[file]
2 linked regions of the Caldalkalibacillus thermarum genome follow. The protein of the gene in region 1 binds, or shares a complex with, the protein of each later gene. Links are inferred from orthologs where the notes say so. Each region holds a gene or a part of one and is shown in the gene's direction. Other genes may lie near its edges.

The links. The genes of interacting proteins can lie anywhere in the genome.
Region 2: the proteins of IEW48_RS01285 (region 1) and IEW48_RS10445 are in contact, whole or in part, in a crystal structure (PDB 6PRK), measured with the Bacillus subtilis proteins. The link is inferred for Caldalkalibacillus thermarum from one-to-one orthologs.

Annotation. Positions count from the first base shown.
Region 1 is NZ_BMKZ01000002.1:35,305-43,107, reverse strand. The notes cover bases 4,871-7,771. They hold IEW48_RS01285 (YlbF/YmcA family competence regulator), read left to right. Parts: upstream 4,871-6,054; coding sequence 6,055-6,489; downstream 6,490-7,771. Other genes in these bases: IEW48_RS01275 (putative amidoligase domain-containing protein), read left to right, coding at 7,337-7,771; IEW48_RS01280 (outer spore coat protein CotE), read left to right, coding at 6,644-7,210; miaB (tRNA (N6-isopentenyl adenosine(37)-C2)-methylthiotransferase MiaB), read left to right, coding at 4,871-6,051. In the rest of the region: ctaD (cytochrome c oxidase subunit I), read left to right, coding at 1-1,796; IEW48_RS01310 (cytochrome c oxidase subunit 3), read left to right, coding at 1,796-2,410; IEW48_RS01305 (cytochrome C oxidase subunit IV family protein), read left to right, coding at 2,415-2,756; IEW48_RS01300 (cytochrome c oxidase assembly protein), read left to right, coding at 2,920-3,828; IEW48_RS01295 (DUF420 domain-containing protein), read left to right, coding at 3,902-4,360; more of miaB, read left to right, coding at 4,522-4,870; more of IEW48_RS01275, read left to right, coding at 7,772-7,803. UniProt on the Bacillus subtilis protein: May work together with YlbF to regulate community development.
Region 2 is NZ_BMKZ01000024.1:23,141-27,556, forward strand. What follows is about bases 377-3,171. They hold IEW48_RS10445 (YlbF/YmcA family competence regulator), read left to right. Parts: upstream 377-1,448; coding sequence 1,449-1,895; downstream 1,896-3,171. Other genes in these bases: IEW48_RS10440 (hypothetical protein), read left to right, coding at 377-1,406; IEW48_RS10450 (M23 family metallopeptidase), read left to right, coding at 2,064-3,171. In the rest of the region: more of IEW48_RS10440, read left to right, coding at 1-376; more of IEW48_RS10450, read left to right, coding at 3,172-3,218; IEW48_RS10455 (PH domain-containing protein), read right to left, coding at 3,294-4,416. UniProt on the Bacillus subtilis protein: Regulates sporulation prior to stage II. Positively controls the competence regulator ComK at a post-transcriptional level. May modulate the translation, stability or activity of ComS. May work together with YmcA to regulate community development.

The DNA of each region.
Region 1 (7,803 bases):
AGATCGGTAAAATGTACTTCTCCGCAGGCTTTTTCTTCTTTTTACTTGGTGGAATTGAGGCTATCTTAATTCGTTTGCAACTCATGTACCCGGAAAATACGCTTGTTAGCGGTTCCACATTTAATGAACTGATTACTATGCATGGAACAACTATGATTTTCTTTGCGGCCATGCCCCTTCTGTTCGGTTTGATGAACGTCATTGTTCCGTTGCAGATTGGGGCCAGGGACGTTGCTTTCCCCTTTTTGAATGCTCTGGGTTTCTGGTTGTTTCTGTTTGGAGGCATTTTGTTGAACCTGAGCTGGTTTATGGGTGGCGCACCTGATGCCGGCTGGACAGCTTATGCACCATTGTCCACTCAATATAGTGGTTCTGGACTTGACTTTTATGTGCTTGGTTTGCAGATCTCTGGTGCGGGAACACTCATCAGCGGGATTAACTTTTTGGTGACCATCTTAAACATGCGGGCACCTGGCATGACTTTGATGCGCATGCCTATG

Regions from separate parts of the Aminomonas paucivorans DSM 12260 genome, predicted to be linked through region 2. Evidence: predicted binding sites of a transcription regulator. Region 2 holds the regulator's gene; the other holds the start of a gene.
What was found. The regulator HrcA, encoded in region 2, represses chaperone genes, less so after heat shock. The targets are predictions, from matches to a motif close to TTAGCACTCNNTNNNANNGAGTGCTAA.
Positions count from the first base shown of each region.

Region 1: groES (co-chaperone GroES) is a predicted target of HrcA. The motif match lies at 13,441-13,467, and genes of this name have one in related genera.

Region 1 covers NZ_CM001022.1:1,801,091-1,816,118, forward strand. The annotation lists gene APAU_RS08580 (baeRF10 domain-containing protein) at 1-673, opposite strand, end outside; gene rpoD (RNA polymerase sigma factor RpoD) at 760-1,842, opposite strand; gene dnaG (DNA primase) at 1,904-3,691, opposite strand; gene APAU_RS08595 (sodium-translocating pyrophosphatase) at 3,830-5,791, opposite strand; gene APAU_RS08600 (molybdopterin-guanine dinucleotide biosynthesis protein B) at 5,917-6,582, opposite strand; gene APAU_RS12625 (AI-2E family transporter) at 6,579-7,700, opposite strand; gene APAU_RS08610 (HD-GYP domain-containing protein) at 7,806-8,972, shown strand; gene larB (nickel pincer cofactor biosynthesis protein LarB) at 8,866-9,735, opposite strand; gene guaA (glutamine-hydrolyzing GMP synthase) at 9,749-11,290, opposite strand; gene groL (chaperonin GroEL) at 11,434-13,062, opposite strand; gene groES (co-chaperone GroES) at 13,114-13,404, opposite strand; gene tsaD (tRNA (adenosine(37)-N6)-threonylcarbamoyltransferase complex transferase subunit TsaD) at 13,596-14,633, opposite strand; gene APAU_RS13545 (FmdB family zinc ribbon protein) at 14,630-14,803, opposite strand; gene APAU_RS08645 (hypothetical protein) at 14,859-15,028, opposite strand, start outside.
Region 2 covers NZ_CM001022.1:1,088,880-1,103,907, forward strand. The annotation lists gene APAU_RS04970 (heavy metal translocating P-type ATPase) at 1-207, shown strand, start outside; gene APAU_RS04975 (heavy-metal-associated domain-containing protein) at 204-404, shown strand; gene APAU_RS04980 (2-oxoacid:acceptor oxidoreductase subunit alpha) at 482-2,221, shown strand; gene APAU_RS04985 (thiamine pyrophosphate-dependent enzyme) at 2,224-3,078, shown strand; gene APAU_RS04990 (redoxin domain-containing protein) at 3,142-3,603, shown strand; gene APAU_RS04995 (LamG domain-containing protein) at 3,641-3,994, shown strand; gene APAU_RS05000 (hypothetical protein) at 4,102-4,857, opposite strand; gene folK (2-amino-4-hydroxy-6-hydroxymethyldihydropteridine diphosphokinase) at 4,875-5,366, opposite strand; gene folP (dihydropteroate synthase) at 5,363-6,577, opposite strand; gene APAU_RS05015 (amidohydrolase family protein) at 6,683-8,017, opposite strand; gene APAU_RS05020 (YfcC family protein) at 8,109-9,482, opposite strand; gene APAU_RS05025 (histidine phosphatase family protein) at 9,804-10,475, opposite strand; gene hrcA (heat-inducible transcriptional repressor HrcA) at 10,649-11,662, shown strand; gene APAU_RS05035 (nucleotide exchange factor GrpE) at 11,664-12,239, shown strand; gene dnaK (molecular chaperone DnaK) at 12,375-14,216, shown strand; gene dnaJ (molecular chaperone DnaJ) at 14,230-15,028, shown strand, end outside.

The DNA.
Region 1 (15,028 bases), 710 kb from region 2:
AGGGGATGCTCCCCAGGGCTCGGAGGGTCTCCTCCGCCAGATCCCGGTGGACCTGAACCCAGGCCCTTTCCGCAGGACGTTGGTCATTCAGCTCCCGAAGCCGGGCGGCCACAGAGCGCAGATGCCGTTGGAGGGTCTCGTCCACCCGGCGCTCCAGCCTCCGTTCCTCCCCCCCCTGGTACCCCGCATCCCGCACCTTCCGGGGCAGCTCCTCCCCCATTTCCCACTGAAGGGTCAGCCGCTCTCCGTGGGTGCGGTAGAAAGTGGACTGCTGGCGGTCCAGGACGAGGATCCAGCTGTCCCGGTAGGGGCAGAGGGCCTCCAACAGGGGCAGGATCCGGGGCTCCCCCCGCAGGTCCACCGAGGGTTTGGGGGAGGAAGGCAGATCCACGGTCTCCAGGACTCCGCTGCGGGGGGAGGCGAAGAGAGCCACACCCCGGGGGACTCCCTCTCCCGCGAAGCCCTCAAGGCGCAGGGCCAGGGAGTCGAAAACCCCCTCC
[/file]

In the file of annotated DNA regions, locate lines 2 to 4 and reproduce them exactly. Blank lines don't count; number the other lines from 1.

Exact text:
The links. The genes of interacting proteins can lie anywhere in the genome.
Region 2: the proteins of IEW48_RS01285 (region 1) and IEW48_RS10445 are in contact, whole or in part, in a crystal structure (PDB 6PRK), measured with the Bacillus subtilis proteins. The link is inferred for Caldalkalibacillus thermarum from one-to-one orthologs.

Annotation. Positions count from the first base shown.